By Nick Harris
17 June 2013
The world’s best and most expensive player is Barcelona’s Lionel Messi, whose ‘guide price’ is between €217m and €253m (£185m-£215m).
Next comes Real Madrid’s Cristiano Ronaldo (£87m-£101m), then Napoli’s Edison Cavani (£50m-£58m), Chelsea’s Eden Hazard (£47m-£55m) and Manchester City’s Sergio Aguero (£41m-£48m).
The ‘market value’ takes into account each player’s age and position, their contract situation, international experience, the ‘sporting’ strength of the club for whom they play and a range of specific performance criteria relating to the 2012-13 season.
The calculations have been made by the academic team at the CIES Football Observatory in Switzerland, with an ‘objective’ market value given to each of 3,032 players across the 98 clubs who played their league football in the Premier League, Bundesliga, La Liga, Serie A and Ligue 1 in 2012-13.
An illustrative range of the CIES team’s valuations have been published in their annual review (cover above left), which is a wide-ranging comparative analysis of the clubs and players in the Big 5 leagues. More details are here and the full report as well as a free downloadable extract are available here.
The four chapters look at different areas. The first chapter explains how the leagues are becoming less competitively balanced, and warns of the growing disparity between the richest and the rest.
The second chapter compares clubs according to the age structure of their players, length of contracts remaining and different attacking and defensive strategies and success rates.
The third uses performance analytics to rate the most productive players on five ‘key performance indicators’: shooting, chance creation, take on, distribution and recovery. As well as rating the household names, this chapter flags up a number of promising ‘breakthrough’ young players such as Mauro Icardi, Henri Saivet, Florian Thauvin, Son Heung-Min, Wahbi Khazri, Sebastian Rode, Koke Resurrección, Alhassane Bangoura, Ricardo Rodríguez, Serge Aurier, Allan Marques and Roberto Firmino.
The fourth chapter is the debut presentation of the results of the Observatory’s statistical economic model to value players using objective criteria, ‘benchmarked’ against some 1,000 actual transfers since summer 2009.
The model allows for a player valuation at any point in time, and as player’s situations change, including their on-pitch performance or the lengths of their contracts, so their values will change.
For the purposes of the annual review, the valuations have been calculated at 1 June 2013.
The combined market value this summer of the 60 players in the graphic below is just above £2 billion.
For the avoidance of doubt: these are ‘guide prices’ for players on a like-for-like basis for the summer transfer window of 2013. These are ‘real’ prices that clubs might actually expect to sell or buy a player for this summer – all other things being equal.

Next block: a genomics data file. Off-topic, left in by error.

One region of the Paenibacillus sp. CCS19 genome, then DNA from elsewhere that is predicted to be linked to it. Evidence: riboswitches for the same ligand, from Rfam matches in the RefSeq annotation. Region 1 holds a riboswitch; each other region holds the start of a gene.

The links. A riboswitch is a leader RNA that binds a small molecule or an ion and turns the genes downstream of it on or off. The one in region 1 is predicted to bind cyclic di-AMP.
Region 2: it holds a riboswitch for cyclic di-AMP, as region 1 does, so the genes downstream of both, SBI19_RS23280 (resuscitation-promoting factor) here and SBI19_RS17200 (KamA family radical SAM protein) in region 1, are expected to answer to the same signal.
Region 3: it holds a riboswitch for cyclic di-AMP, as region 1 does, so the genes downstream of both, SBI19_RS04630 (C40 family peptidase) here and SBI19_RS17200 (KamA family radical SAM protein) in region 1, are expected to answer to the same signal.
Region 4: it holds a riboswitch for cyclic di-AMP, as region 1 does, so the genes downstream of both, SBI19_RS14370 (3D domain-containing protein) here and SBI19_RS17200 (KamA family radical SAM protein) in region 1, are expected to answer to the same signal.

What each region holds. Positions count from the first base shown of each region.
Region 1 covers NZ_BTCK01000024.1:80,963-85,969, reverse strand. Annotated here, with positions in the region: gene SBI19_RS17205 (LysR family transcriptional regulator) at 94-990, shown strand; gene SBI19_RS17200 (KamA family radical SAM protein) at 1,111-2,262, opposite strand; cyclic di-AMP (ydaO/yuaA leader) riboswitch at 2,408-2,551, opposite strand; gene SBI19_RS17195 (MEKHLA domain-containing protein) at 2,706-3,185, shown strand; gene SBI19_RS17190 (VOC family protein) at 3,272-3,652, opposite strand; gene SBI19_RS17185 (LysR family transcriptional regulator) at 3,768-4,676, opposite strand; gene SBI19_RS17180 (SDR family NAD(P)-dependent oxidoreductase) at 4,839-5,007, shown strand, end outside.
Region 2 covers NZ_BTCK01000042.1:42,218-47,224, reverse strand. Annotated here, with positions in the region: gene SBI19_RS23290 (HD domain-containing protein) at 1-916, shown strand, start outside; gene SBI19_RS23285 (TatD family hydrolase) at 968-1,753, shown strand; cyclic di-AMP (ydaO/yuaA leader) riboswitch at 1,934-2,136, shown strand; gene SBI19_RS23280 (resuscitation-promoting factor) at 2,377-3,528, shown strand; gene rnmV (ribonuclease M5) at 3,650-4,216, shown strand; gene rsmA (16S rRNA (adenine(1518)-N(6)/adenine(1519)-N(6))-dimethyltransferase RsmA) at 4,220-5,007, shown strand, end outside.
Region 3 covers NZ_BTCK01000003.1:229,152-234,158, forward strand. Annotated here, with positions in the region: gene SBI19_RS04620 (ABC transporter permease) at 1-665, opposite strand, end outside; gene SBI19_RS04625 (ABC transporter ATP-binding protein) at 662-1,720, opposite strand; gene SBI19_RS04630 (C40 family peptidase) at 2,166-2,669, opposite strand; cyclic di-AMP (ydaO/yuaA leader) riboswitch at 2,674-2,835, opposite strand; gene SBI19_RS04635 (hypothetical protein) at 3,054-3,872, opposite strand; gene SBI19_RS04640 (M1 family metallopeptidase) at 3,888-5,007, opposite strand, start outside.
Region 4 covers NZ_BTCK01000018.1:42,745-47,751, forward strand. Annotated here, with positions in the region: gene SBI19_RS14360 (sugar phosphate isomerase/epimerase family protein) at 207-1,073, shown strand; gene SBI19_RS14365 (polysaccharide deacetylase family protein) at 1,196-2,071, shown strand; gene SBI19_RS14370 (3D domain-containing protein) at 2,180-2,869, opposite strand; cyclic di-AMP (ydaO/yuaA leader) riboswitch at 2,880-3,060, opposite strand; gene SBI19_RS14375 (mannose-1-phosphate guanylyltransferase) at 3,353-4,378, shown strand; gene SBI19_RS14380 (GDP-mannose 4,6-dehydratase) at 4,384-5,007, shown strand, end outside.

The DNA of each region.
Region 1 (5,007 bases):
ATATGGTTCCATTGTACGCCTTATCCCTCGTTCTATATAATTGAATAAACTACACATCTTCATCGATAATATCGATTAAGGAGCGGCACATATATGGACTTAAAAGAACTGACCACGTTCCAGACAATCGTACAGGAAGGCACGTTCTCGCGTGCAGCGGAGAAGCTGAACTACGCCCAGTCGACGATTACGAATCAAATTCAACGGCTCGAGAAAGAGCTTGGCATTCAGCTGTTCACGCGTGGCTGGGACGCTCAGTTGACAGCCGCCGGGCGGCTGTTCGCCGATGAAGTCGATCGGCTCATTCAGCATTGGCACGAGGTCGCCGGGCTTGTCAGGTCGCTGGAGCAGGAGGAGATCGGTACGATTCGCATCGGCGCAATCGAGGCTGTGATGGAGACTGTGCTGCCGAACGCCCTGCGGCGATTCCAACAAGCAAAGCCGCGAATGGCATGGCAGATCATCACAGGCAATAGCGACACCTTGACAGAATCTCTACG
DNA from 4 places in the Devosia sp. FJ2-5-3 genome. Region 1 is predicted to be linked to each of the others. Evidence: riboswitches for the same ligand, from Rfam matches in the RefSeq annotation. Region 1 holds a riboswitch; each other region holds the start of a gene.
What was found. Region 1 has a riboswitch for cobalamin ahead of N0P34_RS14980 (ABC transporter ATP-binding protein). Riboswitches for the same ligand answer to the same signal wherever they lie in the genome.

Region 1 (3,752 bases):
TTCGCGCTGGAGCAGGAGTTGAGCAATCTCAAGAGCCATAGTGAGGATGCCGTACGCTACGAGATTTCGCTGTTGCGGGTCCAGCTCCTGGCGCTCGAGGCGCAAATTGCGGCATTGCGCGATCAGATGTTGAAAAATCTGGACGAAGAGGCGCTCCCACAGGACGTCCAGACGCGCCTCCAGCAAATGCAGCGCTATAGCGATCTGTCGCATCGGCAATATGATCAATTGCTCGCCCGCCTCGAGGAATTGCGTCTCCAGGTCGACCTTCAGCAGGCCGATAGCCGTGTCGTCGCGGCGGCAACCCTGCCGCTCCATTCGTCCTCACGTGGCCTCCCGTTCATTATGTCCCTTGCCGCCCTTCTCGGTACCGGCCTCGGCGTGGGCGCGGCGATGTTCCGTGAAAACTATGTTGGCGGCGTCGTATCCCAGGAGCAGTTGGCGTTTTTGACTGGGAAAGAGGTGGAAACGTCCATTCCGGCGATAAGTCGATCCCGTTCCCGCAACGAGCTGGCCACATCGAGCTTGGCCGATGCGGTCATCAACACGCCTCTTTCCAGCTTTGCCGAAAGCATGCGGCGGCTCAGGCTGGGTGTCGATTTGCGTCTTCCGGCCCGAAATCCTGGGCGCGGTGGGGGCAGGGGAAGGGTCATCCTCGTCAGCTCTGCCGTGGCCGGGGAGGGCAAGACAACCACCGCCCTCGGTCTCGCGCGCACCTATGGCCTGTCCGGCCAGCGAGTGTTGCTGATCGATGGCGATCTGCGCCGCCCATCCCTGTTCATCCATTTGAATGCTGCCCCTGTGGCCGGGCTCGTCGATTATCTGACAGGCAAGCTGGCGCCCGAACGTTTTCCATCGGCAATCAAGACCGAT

Two players of the same age in the same position with similar experience and talent will have different values if one only has a year remaining on the contract and other has four years.
Any player who is out of contract this summer, and therefore of no economic value to their club in the transfer window, such as Arsenal’s Andrei Arshavin, has a market value of zero – because he is worth zero to Arsenal in the market.
The report’s lead author, Raffaele Poli, says: ‘One of the reasons that we have designed this model is because there is always immense interest in the transfer market, not least from the various parties who operate within it, and yet there has been an absence of any kind of objective benchmark for prices, until now.
‘Football clubs consider all kinds of information when making decisions, and this should help them to make more informed decisions, at a glance.
‘While there is no “right” price for any given footballer, our data can assist in objectively identifying a player’s value in the market place having considered a range of factors including what prices were paid in the recent past for players with similar characteristics.’
The objectivity of the list is perhaps best exemplified in a price range for Tottenham’s Gareth Bale of £37m-£43m.
Fans of Spurs and many observers of the game, especially in Britain, are likely to scoff at such a tag, not least when headlines having been screaming for months that the 23-year-old Welshman is worth upwards of £80m.
Ultimately, he will be ‘worth’ whatever a buying club pays for him. But the model takes into account that, at nearly 24, he has never won anything, has limited Champions League experience (one season, two years ago) and plays (exceptionally well in recent times) for a club that has not finished in the top three in its league.
If he were 23 with a Champions League winners’ medal or two he would be worth much more on the basis of having proved himself. But in any case, he is still rated the ninth most valuable player this summer.
Of the 60 highest value players, seven each are currently with Barcelona, Real Madrid and Manchester United, five with Manchester City and Bayern Munich and four with Chelsea and Borussia Dortmund.
The full report lists the top 60 players, as well as the 10 most valuable goalkeepers, full-backs, centre-backs, defensive midfielders, offensive midfielders and forwards, plus the three most valuable players from a variety of different countries. It also lists the top five most valuable players born each year from 1982 onwards.
There is also a league by league analysis of the ‘market value’ of all the players combined at each club. The Premier League example is below.